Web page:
By the end of World War II, the major properties of liquid hydrogen were well established. The technique for its liquefaction, first developed by James Dewar in the nineteenth century, was refined but remained basically the same. Hydrogen liquefaction equipment and capacity remained small because the only demand was for research investigations in government laboratories and universities.
Liquid hydrogen was one of the first liquid rocket fuels proposed, but it was abandoned because of its low density, low availability, and handling hazards. Gaseous hydrogen technology, including its use as a fuel, was developed in association with dirigibles, but those airships were abandoned. Walter Thiel experimented with liquid hydrogen-liquid oxygen in a rocket engine in Germany in the late 1930s, but he experienced difficulties with leakage. In general, the experiences in using either gaseous or liquid hydrogen in flight applications were not favorable. To understand why, let us note the desirable characteristics of rocket fuels and evaluate hydrogen against each criterion.
High exhaust velocity. This is the single most important performance goal and is related to the heat of combustion of the fuel and the molecular mass of the combustion products. The importance of having a high exhaust velocity was first expressed by Tsiolkovskiy in the early 1900s. Hydrogen surpasses all other chemical fuels in exhaust velocity, and were this the only consideration, it would have been chosen and used in preference to other fuels long ago.
High fuel density. The second most important characteristic is a high fuel density, for this increases the mass ratio of a vehicle and increases its range or payload capability. Higher density also reduces drag during flight through the atmosphere, by allowing smaller and lighter tanks. Unfortunately, hydrogen has the lowest density of all fuels, a characteristic most responsible for Tsiolkovskiy's -and others following him-abandoning the consideration of hydrogen as a flight fuel. Oberth, however, believed correctly that this handicap could be overcome by very light construction techniques and by using hydrogen only in the upper stages of a multistage rocket.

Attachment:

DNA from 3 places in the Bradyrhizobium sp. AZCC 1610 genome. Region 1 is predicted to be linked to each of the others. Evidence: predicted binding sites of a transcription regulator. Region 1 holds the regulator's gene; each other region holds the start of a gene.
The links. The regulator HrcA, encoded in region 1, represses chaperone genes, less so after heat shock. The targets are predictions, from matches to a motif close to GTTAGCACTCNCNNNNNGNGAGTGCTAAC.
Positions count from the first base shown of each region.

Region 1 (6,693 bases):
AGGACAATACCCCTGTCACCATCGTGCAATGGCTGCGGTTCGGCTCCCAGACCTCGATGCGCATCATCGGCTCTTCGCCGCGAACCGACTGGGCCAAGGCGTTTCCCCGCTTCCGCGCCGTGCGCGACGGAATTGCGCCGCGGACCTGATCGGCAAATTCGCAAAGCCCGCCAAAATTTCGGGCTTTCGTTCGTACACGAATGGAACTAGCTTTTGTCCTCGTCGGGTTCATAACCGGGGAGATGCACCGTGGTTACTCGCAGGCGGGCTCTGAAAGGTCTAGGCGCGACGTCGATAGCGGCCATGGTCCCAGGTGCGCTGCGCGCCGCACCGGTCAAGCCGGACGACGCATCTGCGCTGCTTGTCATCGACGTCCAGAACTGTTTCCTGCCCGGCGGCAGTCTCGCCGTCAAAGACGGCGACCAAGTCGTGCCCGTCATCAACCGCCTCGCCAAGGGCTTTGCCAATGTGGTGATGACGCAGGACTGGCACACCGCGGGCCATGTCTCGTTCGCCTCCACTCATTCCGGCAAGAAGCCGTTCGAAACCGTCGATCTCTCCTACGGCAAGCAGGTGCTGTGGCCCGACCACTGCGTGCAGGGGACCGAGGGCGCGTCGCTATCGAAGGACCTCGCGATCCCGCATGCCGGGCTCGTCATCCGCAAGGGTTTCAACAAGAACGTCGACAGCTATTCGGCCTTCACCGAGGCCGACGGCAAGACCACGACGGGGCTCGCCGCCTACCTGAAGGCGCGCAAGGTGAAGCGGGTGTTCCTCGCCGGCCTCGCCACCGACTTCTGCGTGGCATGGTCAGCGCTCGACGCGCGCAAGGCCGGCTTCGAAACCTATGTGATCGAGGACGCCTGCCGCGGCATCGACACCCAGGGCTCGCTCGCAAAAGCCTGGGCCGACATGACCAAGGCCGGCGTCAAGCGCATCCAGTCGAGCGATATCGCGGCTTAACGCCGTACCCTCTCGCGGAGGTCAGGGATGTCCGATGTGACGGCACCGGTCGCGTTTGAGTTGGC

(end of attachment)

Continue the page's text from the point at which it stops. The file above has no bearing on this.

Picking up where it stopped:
Desirable cooling characteristics. These include a relatively low combustion temperature to lessen the heat flow into the engine walls, and fuel characteristics of high thermal stability and specific heat so that it can be effectively used as a regenerative coolant. In addition, a low vapor pressure or low critical pressure keeps the fuel-coolant from boiling or existing as both liquid and gas in coolant passages-an  undesirable situation. Hydrogen scores well on these characteristics (except low vapor pressure) but there is no evidence that anyone considered or experimented with liquid hydrogen as a coolant prior to 1945-probably because nobody got beyond hydrogen's undesirable characteristics.*
High reaction rate. Rapid reaction of fuel and oxidizer over a wide range of conditions is advantageous in converting the energy content of a chemical fuel to heat in a minimum volume. Hydrogen's high flame speed, low ignition energy, and wide flammability limits-all advantages-have been known a long time but were not fully appreciated until after 1945.
Desirable handling and storage characteristics. An ideal fuel for handling and storage has a low vapor pressure, low freezing point, high shock stability, high ignition energy, and is nontoxic and noncorrosive. Hydrogen scores poorly on these desirable characteristics with its very low temperature (high vapor pressure), low ignition energy, and wide flammability-explosion limits.
Available in quantity. Hydrogen scored low on availability before World War II primarily because the only demand was for small quantities for scientific research. Gaseous hydrogen and the technology for its liquefaction were available, however.
From these six general considerations of fuels, it can be seen that hydrogen's properties represented the extremes in both desirable and undesirable characteristics and offered a fitting challenge to those interested in exploring the potential of new fuels.
* Robert Goddard has been credited with the idea of regenerative cooling with liquid hydrogen, but the author questions this based on research for this book.